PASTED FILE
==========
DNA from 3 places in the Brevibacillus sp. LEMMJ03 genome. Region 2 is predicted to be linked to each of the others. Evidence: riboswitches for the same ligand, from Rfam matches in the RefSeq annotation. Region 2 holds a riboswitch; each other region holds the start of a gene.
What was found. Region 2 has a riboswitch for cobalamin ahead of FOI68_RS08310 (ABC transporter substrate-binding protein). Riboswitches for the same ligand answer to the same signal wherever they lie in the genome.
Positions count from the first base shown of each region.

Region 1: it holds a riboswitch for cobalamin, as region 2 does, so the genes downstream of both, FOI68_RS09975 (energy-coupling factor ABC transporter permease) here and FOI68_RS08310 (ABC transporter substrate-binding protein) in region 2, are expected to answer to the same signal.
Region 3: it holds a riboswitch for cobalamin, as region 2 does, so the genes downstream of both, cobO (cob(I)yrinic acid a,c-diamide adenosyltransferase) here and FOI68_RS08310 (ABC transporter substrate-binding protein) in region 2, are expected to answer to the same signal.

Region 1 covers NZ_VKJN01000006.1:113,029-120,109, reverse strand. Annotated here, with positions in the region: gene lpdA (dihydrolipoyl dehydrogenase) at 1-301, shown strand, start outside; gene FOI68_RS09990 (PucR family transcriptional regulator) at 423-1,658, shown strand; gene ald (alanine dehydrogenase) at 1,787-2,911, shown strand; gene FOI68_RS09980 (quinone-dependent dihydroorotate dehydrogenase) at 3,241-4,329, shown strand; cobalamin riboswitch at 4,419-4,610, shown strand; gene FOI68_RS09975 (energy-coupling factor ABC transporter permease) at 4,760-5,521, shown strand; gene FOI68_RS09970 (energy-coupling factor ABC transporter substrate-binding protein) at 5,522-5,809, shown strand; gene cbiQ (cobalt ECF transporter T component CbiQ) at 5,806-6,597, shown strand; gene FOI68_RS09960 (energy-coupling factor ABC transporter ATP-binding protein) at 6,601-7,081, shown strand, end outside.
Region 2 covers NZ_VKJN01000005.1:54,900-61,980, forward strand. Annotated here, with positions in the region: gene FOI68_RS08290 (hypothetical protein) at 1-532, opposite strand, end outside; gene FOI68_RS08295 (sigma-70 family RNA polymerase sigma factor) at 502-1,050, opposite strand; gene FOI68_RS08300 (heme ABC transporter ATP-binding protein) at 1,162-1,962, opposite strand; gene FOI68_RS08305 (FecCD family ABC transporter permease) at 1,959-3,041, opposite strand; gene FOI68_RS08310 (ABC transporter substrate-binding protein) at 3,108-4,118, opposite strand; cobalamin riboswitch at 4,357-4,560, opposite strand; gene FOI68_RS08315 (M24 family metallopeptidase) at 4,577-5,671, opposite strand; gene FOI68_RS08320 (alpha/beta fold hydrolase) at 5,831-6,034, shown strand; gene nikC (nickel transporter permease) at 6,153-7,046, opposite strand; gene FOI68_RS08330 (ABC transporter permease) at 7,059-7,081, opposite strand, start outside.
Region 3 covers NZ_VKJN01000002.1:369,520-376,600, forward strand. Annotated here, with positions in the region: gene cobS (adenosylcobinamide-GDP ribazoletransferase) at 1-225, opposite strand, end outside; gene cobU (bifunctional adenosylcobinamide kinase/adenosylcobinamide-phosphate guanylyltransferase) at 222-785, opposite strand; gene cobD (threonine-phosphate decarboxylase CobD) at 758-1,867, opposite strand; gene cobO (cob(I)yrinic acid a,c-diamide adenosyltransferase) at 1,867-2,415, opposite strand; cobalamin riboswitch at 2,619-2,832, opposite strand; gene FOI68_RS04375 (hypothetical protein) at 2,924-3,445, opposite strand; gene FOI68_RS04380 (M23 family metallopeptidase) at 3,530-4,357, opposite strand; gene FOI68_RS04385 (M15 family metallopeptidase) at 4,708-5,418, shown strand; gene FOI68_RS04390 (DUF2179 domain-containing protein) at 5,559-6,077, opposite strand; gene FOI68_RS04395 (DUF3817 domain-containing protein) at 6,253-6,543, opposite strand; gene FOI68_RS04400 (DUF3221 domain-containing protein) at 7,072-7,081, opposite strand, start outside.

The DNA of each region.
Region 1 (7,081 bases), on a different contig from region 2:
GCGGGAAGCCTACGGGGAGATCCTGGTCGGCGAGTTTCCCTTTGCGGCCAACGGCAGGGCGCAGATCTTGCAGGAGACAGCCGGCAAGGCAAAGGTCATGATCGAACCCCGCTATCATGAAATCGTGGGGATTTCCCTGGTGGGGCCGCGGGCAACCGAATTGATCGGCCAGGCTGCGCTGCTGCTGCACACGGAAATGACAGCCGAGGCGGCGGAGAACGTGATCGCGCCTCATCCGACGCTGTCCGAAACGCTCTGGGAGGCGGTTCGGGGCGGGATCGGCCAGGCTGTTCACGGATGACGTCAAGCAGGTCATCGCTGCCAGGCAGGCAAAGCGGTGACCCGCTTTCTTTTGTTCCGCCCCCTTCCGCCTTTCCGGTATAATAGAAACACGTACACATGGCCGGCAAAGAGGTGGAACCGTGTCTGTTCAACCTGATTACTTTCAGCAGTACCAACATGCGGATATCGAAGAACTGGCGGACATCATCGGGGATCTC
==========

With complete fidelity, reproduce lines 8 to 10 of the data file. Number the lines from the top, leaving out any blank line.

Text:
Region 3 covers NZ_VKJN01000002.1:369,520-376,600, forward strand. Annotated here, with positions in the region: gene cobS (adenosylcobinamide-GDP ribazoletransferase) at 1-225, opposite strand, end outside; gene cobU (bifunctional adenosylcobinamide kinase/adenosylcobinamide-phosphate guanylyltransferase) at 222-785, opposite strand; gene cobD (threonine-phosphate decarboxylase CobD) at 758-1,867, opposite strand; gene cobO (cob(I)yrinic acid a,c-diamide adenosyltransferase) at 1,867-2,415, opposite strand; cobalamin riboswitch at 2,619-2,832, opposite strand; gene FOI68_RS04375 (hypothetical protein) at 2,924-3,445, opposite strand; gene FOI68_RS04380 (M23 family metallopeptidase) at 3,530-4,357, opposite strand; gene FOI68_RS04385 (M15 family metallopeptidase) at 4,708-5,418, shown strand; gene FOI68_RS04390 (DUF2179 domain-containing protein) at 5,559-6,077, opposite strand; gene FOI68_RS04395 (DUF3817 domain-containing protein) at 6,253-6,543, opposite strand; gene FOI68_RS04400 (DUF3221 domain-containing protein) at 7,072-7,081, opposite strand, start outside.

The DNA of each region.
Region 1 (7,081 bases), on a different contig from region 2: